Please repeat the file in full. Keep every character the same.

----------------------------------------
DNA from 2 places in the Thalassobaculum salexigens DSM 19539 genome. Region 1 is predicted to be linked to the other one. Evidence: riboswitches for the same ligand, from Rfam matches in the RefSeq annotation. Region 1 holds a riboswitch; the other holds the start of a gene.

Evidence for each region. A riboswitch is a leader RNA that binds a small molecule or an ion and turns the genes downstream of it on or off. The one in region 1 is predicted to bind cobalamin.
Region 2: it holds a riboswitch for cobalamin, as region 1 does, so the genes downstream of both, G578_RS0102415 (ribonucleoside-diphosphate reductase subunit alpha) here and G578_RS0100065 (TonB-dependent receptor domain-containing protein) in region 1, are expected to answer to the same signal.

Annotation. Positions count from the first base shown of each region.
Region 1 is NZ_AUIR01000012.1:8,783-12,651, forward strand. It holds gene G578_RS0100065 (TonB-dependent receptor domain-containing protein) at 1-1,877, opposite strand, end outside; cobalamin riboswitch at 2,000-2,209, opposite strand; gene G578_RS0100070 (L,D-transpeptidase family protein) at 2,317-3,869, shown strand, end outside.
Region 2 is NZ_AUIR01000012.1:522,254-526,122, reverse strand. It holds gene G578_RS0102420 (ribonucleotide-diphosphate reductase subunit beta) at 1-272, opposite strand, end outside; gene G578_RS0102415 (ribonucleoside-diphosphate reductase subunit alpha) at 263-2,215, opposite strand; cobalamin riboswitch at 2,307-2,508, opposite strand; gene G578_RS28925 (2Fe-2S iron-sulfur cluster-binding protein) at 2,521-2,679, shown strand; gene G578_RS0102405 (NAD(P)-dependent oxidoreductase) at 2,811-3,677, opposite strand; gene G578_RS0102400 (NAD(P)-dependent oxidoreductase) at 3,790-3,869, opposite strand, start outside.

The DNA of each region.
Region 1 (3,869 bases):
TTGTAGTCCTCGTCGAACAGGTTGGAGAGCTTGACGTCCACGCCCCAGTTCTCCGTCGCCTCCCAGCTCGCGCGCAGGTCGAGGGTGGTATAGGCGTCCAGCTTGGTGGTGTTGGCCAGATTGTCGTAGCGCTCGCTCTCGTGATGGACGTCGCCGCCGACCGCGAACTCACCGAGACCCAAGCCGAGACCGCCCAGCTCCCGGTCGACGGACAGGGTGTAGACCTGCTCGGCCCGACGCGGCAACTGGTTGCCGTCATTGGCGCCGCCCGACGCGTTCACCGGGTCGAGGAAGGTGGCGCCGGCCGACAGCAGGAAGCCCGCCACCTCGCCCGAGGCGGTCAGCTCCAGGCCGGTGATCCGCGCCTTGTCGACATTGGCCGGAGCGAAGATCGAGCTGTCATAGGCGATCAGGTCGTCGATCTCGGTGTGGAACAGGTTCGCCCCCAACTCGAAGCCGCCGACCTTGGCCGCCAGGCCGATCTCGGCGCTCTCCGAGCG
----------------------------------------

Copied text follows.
DNA from 2 places in the Thalassobaculum salexigens DSM 19539 genome. Region 1 is predicted to be linked to the other one. Evidence: riboswitches for the same ligand, from Rfam matches in the RefSeq annotation. Region 1 holds a riboswitch; the other holds the start of a gene.

Evidence for each region. A riboswitch is a leader RNA that binds a small molecule or an ion and turns the genes downstream of it on or off. The one in region 1 is predicted to bind cobalamin.
Region 2: it holds a riboswitch for cobalamin, as region 1 does, so the genes downstream of both, G578_RS0102415 (ribonucleoside-diphosphate reductase subunit alpha) here and G578_RS0100065 (TonB-dependent receptor domain-containing protein) in region 1, are expected to answer to the same signal.

Annotation. Positions count from the first base shown of each region.
Region 1 is NZ_AUIR01000012.1:8,783-12,651, forward strand. It holds gene G578_RS0100065 (TonB-dependent receptor domain-containing protein) at 1-1,877, opposite strand, end outside; cobalamin riboswitch at 2,000-2,209, opposite strand; gene G578_RS0100070 (L,D-transpeptidase family protein) at 2,317-3,869, shown strand, end outside.
Region 2 is NZ_AUIR01000012.1:522,254-526,122, reverse strand. It holds gene G578_RS0102420 (ribonucleotide-diphosphate reductase subunit beta) at 1-272, opposite strand, end outside; gene G578_RS0102415 (ribonucleoside-diphosphate reductase subunit alpha) at 263-2,215, opposite strand; cobalamin riboswitch at 2,307-2,508, opposite strand; gene G578_RS28925 (2Fe-2S iron-sulfur cluster-binding protein) at 2,521-2,679, shown strand; gene G578_RS0102405 (NAD(P)-dependent oxidoreductase) at 2,811-3,677, opposite strand; gene G578_RS0102400 (NAD(P)-dependent oxidoreductase) at 3,790-3,869, opposite strand, start outside.

The DNA of each region.
Region 1 (3,869 bases):
TTGTAGTCCTCGTCGAACAGGTTGGAGAGCTTGACGTCCACGCCCCAGTTCTCCGTCGCCTCCCAGCTCGCGCGCAGGTCGAGGGTGGTATAGGCGTCCAGCTTGGTGGTGTTGGCCAGATTGTCGTAGCGCTCGCTCTCGTGATGGACGTCGCCGCCGACCGCGAACTCACCGAGACCCAAGCCGAGACCGCCCAGCTCCCGGTCGACGGACAGGGTGTAGACCTGCTCGGCCCGACGCGGCAACTGGTTGCCGTCATTGGCGCCGCCCGACGCGTTCACCGGGTCGAGGAAGGTGGCGCCGGCCGACAGCAGGAAGCCCGCCACCTCGCCCGAGGCGGTCAGCTCCAGGCCGGTGATCCGCGCCTTGTCGACATTGGCCGGAGCGAAGATCGAGCTGTCATAGGCGATCAGGTCGTCGATCTCGGTGTGGAACAGGTTCGCCCCCAACTCGAAGCCGCCGACCTTGGCCGCCAGGCCGATCTCGGCGCTCTCCGAGCG